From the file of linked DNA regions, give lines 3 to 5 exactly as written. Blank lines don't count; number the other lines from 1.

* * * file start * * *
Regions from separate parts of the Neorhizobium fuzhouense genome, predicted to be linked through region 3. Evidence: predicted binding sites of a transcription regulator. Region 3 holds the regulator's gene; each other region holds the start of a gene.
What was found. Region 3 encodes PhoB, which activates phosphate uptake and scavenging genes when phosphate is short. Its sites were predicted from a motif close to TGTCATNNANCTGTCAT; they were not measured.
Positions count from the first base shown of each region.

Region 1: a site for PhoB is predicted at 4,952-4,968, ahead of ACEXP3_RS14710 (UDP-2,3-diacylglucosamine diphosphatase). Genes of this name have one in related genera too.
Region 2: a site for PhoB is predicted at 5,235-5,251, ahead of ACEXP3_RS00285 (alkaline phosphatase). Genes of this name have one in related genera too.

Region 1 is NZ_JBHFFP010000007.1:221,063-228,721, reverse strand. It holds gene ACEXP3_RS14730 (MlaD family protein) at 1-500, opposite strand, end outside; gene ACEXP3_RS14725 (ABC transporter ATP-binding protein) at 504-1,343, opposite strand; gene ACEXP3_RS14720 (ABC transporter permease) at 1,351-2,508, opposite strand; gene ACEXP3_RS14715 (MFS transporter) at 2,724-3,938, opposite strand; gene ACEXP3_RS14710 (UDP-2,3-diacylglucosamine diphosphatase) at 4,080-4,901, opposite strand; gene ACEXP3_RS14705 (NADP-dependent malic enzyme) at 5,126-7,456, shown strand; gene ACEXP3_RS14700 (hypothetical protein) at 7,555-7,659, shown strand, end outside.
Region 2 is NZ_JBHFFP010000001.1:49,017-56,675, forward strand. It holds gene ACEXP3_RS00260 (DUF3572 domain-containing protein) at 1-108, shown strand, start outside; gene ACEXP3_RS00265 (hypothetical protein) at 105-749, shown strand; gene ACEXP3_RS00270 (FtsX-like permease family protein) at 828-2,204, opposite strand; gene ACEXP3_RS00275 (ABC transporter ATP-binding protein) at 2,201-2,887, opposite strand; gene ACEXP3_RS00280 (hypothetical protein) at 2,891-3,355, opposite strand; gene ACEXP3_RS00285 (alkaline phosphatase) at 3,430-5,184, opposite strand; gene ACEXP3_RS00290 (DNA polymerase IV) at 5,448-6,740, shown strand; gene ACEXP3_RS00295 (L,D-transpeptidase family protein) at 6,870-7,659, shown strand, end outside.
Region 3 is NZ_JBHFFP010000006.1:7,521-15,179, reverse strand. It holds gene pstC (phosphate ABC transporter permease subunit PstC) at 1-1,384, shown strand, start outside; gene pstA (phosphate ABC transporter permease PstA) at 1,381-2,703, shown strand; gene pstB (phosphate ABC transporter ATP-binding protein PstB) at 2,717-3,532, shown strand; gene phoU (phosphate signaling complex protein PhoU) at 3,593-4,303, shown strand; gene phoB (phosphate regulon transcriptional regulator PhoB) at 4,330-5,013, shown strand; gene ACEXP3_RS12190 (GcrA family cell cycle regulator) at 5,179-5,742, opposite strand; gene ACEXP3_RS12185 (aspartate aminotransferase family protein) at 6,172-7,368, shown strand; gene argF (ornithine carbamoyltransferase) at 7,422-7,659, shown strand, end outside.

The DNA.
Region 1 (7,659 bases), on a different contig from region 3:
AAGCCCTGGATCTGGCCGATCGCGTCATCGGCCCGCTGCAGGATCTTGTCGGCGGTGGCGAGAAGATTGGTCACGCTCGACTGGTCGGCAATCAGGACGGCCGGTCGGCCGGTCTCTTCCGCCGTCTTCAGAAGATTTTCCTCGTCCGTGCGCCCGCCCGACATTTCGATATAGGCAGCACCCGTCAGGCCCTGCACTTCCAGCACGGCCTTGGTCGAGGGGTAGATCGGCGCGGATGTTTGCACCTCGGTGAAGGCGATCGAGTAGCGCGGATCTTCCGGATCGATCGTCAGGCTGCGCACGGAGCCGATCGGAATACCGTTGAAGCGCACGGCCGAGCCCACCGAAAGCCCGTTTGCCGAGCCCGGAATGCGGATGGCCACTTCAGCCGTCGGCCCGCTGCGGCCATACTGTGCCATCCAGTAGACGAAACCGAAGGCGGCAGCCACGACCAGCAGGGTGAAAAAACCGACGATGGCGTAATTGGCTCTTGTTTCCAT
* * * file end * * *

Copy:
Positions count from the first base shown of each region.

Region 1: a site for PhoB is predicted at 4,952-4,968, ahead of ACEXP3_RS14710 (UDP-2,3-diacylglucosamine diphosphatase). Genes of this name have one in related genera too.
Region 2: a site for PhoB is predicted at 5,235-5,251, ahead of ACEXP3_RS00285 (alkaline phosphatase). Genes of this name have one in related genera too.